Pasta heaven

Posted: October 5th, 2018 | Featured, Food & Drink, Restaurant Reviews | No Comments

By Frank Sabatini Jr. | Restaurant Review

Carbs are given a good name by a couple from Naples

In the four months since Monzu Fresh Pasta has been open, the chic-casual restaurant has attracted regular customers obsessed with certain dishes, says Serena Romano, who runs the business with her husband, Aldo de Dominicis Rotondi.

Tagliatelle Bolognese is one of those palate-gripping meals. Medium-bodied tomato sauce and crumbles of slow-cooked ground beef cling lovingly to thin ribbons of egg pasta. It’s an exquisitely simple version of the dish elevated by nothing more than fleecy gratings of robust Grana Padano cheese.

Owners Aldo de Dominicis Rotondi and his wife, Serena Romano (Photos by Frank Sabatini Jr.)

“We’ve sold more than 1,000 orders of it so far,” says Romano, pointing also to the popular linguine in pesto, which she asserts is “made the classic way” with balanced measures of basil, pine nuts, olive oil and Grana Padano cheese.

Tagliatelle Bolognese

Sauces and all cuts of pasta are made in-house. Indeed, both dishes tasted luxurious while at the same time offering that light mouthfeel you get when biting into fresh noodles cooked al dente.

Romano and de Dominicis Rotondi are from Naples. They moved to San Diego shortly before opening Monzu, which is a word representing the French-trained chefs who worked for the aristocracy of Southern Italy in the 18th and 19th centuries. These skillful toques became adept at mixing Italian ingredients with French technique, and their recipes live on today throughout Italy.

Monzu’s menu covers a variety of Italian areas such as Rome, where we find one of my all-time favorite Italian dishes known as cacio e peppe (cheese and pepper).

Cacio e pepe ravioli

The relatively clear sauce consists of pasta water, olive oil and/or butter, tangy Pecorino cheese and black pepper. Tossed normally with spaghetti, Romano replaces the spaghetti with a quintet of large ravioli enveloping ricotta and Pecorino. A line of black pepper runs over their centers, and the flavor is downright gorgeous — a cause for fixation.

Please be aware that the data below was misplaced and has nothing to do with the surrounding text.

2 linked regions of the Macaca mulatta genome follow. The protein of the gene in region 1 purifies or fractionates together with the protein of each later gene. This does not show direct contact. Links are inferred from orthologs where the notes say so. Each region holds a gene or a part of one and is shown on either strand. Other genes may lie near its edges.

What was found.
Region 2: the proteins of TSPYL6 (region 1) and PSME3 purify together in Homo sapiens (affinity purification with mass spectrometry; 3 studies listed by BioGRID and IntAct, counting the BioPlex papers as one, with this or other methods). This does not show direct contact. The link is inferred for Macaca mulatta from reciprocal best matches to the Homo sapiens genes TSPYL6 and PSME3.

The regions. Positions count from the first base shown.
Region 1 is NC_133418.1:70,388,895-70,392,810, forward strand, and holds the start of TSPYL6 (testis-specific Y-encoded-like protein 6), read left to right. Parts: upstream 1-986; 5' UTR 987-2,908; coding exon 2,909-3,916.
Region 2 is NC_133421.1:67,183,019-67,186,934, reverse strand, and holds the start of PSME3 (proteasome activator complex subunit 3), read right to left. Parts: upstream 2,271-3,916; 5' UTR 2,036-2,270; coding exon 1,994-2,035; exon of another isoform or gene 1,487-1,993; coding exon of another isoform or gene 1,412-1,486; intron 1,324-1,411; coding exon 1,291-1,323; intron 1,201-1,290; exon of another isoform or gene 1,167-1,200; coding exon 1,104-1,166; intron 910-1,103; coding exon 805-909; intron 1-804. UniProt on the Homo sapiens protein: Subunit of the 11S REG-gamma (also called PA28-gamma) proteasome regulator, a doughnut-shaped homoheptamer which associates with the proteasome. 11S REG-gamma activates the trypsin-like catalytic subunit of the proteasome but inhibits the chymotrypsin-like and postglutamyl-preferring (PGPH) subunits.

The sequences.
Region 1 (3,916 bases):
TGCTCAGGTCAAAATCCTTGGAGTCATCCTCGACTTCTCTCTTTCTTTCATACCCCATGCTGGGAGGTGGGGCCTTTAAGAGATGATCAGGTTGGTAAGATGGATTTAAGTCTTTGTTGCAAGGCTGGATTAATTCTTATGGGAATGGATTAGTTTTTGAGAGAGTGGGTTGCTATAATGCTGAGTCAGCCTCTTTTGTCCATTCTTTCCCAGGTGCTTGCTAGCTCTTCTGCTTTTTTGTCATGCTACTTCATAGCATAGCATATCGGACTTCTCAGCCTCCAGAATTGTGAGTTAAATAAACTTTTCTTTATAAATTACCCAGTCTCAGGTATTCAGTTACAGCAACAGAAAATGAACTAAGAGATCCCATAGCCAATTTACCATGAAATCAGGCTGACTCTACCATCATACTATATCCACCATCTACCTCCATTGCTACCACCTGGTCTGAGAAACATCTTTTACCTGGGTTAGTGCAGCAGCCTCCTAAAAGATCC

While Romano helms the kitchen, her wine-savvy husband oversees a lengthy vino list better suited for a high-end restaurant rather than an easygoing cafe that feels part Europe, part East Village. About 90 percent of the selection hails from the motherland, with varietals ranging from pinot grigio and Sannio Bianco to juicy reds such as Nebbiolo and Lambrusco.

There are only a few preludes to Monzu’s fabulous main dishes, which also include pasta pillows filled with wine-braised pork and beef (angolotti de brasato); or the “pink bomb” combining egg tagliatelle with red sauce, bechamel, ricotta and ground beef. You soon come to realize there is no escaping the pasta, which is fine by me.

Vegans are in luck with pici, the name for hand-rolled Tuscan-style noodles resembling thick spaghetti. The strings are strewn with seasonal veggies, nuts and extra-virgin olive oil.

Starters are limited to two different salads, a salumi-cheese board and a vegan board Romano was about to introduce to the menu when we visited in late September. We opted for the burrata salad, an attractive, decomposed arrangement of the creamy mozzarella, diced tomatoes molded into a puck, a streak of balsamic vinegar and crusty bread. We consumed it with gusto.

Burrata salad

Plateware from a china company in Naples lends beauty to the dishes. The wide-lipped risotto bowl in stunning yellow used for our linguine pesto, for example, looked like something that jumped off the pages of Bon Appétit magazine.

Pesto linguine

“We were always surrounded by food in Naples and wanted a place we would like and that grandmothers would like too,” de Dominicis Rotondi said as Romano pointed to embroidered table runners and other imported décor that she incorporated into the restaurant’s crisp, white design.

Even though we didn’t dwell on our carb intakes during this midday visit, we couldn’t fathom dessert, which includes classic tiramisu and Caprese-style carrot cake flaunting an almond crumb and dark chocolate. Maybe next time if I can resist diving into these pasta dishes with my mouth wide open.

—Frank Sabatini Jr. is the author of “Secret San Diego” (ECW Press), and began his local writing career more than two decades ago as a staffer for the former San Diego Tribune. You can reach him at

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